This article is dedicated to the editors, reporters and producers who receive tons of crap emails every single day and meant for anyone who is trying to connect with these people on a regular basis. Pitching stories was easier back in the day. There were so many reporters at equally well-funded media outlets like Business 2.0 and The Industry Standard, among others. These young reporters were looking to write about the next best thing, so getting a meeting and placing a story was a lot easier than it is today.
Most reporters don’t care who you are and they don’t owe you a thing. Coverage is all up to the PR people, startup founders, CEOs and everyone else competing for a headline to deliver.
It’s all about the message, which matters most. There are four key pillars in communications and messaging to get coverage in a world where reporters receive about 100 pitches every single hour of the day. You have to be different, defensible, disruptive and direct.
Understanding what makes you different and better than the competition is one of the most important elements in messaging development and something that the editorial world will drill founders and CEOs on all of the time. People often think they know what their key differentiators are, only to learn that their competitors are saying the exact same thing.
This is where research comes into play. Check out the competition and scour their marketing materials, press releases and newsletters to better understand how they are positioning their products and what they believe makes them different.
We conducted an exercise recently for a new client, only to learn that their top three differentiators were being claimed by the competition as well. Our two teams went back to the drawing board. They looked more closely at the products and the team behind the organization, and uncovered a unique blend of proprietary technology paired with human intellect.
Then, we asked whether this combination was actually defensible. Could they own this message for an extended period of time without the competition sweeping in and claiming the exact same thing? The answer was yes. The client’s technology is loaded with patents. That gives their team of analysts the power to look at data in a very different way and convert this data into unique insights that are used by marketers and media buyers.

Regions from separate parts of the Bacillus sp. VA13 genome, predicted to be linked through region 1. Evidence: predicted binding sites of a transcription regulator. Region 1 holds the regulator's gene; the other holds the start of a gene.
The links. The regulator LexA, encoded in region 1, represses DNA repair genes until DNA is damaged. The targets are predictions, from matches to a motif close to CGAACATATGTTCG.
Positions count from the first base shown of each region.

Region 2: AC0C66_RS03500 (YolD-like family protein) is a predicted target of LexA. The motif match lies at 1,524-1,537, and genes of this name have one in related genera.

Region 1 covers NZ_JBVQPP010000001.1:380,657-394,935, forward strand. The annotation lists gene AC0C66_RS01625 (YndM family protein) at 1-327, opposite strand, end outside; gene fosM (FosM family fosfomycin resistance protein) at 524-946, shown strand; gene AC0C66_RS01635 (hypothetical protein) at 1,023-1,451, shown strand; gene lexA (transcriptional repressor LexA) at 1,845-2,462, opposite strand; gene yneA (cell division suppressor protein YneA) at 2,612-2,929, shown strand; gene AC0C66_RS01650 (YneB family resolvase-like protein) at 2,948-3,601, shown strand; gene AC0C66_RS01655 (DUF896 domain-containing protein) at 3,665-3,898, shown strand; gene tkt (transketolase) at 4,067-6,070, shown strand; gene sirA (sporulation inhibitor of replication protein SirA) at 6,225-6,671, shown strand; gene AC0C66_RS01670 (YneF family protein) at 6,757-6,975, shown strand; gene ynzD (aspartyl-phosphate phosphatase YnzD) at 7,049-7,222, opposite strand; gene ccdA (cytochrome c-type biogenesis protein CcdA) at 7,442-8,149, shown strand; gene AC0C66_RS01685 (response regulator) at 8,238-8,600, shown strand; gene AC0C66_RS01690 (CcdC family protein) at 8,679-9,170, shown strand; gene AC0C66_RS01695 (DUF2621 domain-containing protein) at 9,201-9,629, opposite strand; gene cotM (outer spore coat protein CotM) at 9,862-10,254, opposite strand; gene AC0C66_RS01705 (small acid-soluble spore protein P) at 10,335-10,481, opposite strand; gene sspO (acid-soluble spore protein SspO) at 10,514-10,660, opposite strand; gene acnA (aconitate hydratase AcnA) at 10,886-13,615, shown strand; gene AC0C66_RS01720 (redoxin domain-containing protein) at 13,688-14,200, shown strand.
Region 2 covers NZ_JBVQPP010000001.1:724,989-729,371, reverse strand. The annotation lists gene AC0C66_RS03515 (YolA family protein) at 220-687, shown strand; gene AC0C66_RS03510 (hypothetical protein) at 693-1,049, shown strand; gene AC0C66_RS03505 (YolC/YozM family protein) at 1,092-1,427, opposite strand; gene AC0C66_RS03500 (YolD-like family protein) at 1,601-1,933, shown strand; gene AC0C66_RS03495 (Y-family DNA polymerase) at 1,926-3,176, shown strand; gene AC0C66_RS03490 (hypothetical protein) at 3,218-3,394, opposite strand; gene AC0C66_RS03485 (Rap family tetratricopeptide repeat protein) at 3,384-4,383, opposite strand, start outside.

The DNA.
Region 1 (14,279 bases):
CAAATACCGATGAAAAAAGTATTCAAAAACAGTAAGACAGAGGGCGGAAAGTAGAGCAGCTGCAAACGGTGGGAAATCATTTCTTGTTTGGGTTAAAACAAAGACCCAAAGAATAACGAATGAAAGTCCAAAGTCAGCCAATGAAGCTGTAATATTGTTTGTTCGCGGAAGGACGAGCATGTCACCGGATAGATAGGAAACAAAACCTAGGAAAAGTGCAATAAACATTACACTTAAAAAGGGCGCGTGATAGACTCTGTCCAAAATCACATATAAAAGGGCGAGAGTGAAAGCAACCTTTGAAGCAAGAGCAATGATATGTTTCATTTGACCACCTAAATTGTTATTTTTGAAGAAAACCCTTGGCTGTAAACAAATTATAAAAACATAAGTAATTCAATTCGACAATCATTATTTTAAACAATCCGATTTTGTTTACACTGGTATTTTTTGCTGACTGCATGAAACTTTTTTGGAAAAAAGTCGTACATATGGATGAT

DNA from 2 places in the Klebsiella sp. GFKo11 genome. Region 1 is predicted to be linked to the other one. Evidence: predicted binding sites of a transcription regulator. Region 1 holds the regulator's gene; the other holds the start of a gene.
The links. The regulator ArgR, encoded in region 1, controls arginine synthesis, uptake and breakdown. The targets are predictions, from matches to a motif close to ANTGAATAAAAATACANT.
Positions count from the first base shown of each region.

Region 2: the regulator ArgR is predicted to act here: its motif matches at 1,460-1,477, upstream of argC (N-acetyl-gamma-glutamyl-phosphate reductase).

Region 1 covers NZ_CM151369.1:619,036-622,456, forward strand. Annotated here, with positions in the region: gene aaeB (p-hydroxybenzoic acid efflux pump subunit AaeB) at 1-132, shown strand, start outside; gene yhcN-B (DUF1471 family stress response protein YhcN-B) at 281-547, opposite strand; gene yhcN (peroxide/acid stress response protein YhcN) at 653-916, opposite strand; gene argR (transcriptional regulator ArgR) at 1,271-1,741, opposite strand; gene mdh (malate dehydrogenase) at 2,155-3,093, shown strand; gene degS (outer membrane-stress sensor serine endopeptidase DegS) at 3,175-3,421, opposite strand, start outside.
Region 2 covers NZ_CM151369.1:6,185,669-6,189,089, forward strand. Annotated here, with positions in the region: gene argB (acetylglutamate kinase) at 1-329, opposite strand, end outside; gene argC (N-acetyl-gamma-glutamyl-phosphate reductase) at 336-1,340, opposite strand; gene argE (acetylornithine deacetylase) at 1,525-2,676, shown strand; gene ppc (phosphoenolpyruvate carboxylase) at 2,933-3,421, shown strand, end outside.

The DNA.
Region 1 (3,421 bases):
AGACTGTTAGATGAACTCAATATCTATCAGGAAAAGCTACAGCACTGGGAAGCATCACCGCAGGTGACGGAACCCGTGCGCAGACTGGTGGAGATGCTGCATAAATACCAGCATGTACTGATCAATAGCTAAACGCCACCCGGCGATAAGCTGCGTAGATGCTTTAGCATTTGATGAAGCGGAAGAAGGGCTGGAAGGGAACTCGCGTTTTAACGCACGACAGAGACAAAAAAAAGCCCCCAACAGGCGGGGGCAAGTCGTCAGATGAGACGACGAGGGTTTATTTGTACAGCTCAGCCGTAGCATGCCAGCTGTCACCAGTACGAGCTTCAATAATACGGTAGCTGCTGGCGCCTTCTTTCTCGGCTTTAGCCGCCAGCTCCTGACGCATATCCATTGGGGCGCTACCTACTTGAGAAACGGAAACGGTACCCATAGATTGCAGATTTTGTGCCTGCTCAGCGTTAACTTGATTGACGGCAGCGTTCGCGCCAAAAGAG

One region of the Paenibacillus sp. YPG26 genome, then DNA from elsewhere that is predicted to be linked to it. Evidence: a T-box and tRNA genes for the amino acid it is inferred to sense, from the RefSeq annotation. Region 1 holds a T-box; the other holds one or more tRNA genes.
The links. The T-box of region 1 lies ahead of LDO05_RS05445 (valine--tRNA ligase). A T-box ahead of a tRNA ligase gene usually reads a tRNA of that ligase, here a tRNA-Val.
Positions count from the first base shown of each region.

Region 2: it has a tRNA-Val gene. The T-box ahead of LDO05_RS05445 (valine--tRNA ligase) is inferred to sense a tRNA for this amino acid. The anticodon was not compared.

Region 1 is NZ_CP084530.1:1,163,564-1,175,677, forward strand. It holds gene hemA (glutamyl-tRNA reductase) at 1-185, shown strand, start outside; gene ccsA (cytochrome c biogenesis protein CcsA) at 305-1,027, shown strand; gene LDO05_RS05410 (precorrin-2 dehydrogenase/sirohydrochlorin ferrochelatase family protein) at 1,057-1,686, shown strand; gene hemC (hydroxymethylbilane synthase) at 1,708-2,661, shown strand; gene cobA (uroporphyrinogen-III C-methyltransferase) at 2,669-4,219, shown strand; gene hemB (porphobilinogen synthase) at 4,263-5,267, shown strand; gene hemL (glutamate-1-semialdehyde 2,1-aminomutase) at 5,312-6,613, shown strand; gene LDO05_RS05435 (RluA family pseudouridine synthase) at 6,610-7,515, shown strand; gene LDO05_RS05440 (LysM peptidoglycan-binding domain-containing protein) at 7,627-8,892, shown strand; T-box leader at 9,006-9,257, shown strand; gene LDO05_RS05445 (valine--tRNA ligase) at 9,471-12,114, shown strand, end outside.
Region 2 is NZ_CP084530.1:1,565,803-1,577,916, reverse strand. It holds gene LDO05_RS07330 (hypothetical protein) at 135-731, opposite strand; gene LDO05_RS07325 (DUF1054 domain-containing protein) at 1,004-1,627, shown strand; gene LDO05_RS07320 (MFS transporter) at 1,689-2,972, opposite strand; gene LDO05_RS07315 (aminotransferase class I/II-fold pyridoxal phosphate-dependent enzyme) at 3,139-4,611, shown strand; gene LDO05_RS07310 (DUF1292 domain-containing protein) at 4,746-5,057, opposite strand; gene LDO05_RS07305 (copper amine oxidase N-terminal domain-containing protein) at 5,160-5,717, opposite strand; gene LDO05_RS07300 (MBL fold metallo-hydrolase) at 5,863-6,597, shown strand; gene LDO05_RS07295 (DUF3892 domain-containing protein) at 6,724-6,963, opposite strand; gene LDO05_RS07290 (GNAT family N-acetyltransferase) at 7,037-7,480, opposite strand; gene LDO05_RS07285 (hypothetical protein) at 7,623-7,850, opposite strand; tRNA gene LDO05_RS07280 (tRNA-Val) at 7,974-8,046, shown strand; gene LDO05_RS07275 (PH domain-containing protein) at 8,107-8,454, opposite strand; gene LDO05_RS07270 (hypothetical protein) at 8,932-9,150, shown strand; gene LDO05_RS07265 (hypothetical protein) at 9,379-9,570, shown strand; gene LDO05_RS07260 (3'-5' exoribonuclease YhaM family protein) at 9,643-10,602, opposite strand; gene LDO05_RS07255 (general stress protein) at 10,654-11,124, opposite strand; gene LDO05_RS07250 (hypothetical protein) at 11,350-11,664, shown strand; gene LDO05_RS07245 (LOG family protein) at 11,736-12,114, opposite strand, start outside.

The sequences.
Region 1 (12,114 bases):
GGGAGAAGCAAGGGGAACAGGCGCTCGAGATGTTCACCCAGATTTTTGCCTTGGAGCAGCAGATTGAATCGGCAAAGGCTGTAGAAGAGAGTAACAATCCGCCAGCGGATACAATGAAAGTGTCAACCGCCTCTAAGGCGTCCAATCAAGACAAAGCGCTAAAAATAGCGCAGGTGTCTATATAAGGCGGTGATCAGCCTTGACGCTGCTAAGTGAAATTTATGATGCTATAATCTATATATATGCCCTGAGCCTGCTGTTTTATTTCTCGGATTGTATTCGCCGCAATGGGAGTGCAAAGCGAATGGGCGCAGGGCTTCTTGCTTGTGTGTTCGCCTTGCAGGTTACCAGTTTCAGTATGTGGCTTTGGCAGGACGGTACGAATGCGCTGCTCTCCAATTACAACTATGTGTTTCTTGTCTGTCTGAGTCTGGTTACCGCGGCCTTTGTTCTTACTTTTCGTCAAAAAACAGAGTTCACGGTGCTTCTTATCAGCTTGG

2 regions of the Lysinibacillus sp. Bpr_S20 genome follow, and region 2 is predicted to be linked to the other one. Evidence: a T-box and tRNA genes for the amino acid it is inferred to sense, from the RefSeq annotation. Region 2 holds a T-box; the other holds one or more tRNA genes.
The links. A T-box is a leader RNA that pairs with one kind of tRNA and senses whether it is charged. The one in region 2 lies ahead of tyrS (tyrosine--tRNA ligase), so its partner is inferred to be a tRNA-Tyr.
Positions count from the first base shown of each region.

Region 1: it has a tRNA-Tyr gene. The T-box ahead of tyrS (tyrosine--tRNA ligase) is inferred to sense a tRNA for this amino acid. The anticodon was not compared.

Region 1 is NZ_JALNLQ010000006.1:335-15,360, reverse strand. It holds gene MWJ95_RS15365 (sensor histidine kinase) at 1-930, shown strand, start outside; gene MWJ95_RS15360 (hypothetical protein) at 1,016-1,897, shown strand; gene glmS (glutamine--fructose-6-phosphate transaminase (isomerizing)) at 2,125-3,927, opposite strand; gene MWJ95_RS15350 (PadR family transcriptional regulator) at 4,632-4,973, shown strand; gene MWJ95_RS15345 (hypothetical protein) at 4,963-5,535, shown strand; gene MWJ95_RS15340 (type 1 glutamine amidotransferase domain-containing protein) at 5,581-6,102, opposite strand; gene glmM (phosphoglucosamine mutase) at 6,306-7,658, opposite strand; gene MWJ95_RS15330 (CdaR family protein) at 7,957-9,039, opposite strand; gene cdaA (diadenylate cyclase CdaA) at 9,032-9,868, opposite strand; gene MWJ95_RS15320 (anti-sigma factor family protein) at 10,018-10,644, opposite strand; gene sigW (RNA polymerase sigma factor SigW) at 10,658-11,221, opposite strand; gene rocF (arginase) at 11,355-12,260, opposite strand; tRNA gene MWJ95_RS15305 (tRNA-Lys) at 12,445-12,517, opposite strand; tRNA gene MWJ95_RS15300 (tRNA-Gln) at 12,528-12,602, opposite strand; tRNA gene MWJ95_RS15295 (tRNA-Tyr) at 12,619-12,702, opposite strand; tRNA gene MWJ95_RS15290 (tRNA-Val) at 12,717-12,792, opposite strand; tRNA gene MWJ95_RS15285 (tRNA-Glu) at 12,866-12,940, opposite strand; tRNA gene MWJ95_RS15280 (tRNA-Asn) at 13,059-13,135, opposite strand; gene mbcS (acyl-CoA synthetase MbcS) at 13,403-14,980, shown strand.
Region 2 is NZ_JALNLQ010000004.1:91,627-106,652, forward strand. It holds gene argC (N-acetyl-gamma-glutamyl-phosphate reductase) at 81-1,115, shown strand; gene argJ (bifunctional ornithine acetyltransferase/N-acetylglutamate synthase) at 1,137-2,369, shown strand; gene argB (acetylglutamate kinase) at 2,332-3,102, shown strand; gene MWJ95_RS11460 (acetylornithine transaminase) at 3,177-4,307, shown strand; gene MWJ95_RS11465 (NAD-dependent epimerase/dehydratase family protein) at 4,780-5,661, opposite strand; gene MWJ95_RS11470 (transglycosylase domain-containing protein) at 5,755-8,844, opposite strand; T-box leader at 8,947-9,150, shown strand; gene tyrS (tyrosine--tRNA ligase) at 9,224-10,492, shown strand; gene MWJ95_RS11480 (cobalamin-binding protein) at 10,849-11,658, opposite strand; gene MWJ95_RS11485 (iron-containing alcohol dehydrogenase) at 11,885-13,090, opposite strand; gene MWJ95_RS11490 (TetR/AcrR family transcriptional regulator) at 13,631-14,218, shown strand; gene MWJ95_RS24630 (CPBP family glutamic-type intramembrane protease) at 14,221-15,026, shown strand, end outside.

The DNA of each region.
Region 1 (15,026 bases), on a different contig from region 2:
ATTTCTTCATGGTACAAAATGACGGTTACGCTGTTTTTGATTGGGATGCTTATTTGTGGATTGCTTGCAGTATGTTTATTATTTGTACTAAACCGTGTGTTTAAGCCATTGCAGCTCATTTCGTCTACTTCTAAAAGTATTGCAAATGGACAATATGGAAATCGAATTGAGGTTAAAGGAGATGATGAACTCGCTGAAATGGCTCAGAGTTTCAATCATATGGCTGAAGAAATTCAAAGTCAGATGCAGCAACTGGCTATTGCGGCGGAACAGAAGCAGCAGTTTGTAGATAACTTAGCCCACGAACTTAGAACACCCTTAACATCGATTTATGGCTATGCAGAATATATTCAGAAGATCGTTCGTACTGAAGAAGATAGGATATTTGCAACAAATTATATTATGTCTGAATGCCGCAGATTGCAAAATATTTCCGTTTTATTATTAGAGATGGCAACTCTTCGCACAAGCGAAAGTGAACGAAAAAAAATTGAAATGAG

Patents represent one of the best ways to defend a position, but there are other ways too. You can be the first to market with a new technology that could take a long time to replicate, own a majority share of customers within a specific category or have the ability to beat out competitors on price because of design and production efficiencies. The key here is to pinpoint the differentiators and then ensure that you can defend that position when called to the carpet.
Disruption is also a key element in creating and defending your position in the marketplace. While not every tech company or startup will fully disrupt a market, there are many examples of companies and products that have successfully changed key categories and shifted consumer behavior.
Some of the most notable examples include sharing economy companies like Uber and Airbnb. Apple changed the way we communicate with the introduction of the iPhone, which led to the creation of the app marketplace estimated to be worth $77 billion by 2017.
Not every company in its entirety is disruptive, but look very closely under the hood as you delve into messaging development. Maybe your disruption lives within a patent, maybe you are changing the way consumers are behaving or you’ve completely altered something in a person’s daily life in some unique way. Try as hard as you can to identify this, because it really helps to define the leaders and stragglers in an industry and will force you to think outside of the box.
You have taken the time to identify what makes you different, you are now able to defend that differentiation and also define why it is disruptive. Now you need to be sure that your messaging is direct. Get to the point without flowery marketing speak, buzzwords and claims that cannot be defended with actual data. Stay away from annoying marketing terms such as seamless integration, robust technology platform, and harnessing strategic insights to drive optimal ROI. We see and hear them all of the time.
Write it down, read it out loud and then ask yourself, “Is this how I would explain my company, product or service in a way that a layperson would clearly understand?” Share it with your friends, clients and partners to ensure when you hit that send button, publish that blog post or print that marketing material that the words are different, defensible, disruptive and direct.
Be confident the story you are telling is the right one and hits on all four key pillars. There can easily be millions of other emails waiting to be read and marketing messages dying to be heard. So make sure that your positioning and messaging rises to the top, because you only get so many chances in this vast sea of noise.
Michael Volpatt is a partner with Larkin/Volpatt Communications.